Format

Send to

Choose Destination
J Clin Invest. 2002 Jul;110(1):43-52.

Glucagon-like peptide-1 receptor stimulation increases blood pressure and heart rate and activates autonomic regulatory neurons.

Author information

1
Department of Medicine and Division of Endocrinology, Beth Israel Deaconess Medical Center, Harvard Medical School, 99 Brookline Avenue, Boston, MA 02215, USA.

Abstract

Glucagon-like peptide-1 (GLP-1) released from the gut functions as an incretin that stimulates insulin secretion. GLP-1 is also a brain neuropeptide that controls feeding and drinking behavior and gastric emptying and elicits neuroendocrine responses including development of conditioned taste aversion. Although GLP-1 receptor (GLP-1R) agonists are under development for the treatment of diabetes, GLP-1 administration may increase blood pressure and heart rate in vivo. We report here that centrally and peripherally administered GLP-1R agonists dose-dependently increased blood pressure and heart rate. GLP-1R activation induced c-fos expression in the adrenal medulla and neurons in autonomic control sites in the rat brain, including medullary catecholamine neurons providing input to sympathetic preganglionic neurons. Furthermore, GLP-1R agonists rapidly activated tyrosine hydroxylase transcription in brainstem catecholamine neurons. These findings suggest that the central GLP-1 system represents a regulator of sympathetic outflow leading to downstream activation of cardiovascular responses in vivo.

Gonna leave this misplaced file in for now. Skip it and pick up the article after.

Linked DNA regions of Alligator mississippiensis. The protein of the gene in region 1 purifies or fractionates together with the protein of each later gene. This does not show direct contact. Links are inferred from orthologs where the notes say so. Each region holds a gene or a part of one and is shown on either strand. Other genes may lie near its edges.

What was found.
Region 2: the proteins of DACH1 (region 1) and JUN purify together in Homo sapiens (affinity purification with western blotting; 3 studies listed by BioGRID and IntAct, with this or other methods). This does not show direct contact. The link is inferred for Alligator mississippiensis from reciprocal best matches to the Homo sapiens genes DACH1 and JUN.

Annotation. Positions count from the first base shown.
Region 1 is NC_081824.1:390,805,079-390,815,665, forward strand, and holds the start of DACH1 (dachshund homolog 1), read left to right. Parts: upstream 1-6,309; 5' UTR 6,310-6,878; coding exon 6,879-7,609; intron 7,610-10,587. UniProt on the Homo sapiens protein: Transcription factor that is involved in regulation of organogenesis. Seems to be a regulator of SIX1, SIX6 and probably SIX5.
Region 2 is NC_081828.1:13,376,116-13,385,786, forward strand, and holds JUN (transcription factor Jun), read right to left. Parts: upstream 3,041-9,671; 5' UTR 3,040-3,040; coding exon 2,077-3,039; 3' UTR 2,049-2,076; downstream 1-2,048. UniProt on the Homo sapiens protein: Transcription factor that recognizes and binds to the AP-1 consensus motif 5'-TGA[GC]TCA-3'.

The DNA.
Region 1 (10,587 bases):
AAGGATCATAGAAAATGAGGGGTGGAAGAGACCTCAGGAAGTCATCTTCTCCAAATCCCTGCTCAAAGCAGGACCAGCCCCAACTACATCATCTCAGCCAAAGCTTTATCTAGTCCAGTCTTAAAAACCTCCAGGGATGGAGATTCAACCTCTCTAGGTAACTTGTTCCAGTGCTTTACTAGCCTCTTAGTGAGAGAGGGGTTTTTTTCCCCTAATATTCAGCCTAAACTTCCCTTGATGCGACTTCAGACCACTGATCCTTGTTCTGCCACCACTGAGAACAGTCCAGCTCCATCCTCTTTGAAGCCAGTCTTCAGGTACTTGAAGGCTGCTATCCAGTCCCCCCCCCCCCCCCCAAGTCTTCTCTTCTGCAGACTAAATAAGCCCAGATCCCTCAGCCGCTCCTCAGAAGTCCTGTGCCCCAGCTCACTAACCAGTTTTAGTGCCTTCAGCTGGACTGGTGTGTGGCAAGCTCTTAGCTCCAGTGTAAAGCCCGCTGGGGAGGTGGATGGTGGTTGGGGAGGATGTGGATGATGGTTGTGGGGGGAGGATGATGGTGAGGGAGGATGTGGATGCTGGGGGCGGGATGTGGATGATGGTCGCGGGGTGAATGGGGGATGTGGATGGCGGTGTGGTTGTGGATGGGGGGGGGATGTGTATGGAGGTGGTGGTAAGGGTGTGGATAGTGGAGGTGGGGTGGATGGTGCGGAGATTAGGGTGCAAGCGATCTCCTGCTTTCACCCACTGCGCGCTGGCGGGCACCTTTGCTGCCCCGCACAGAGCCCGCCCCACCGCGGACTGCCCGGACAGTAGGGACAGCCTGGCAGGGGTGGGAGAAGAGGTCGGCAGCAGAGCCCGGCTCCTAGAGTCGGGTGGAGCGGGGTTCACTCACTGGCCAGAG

PMID:
12093887
PMCID:
PMC151031
DOI:
10.1172/JCI15595
[Indexed for MEDLINE]
Free PMC Article

Supplemental Content

Full text links

Icon for American Society for Clinical Investigation Icon for PubMed Central
Loading ...
Support Center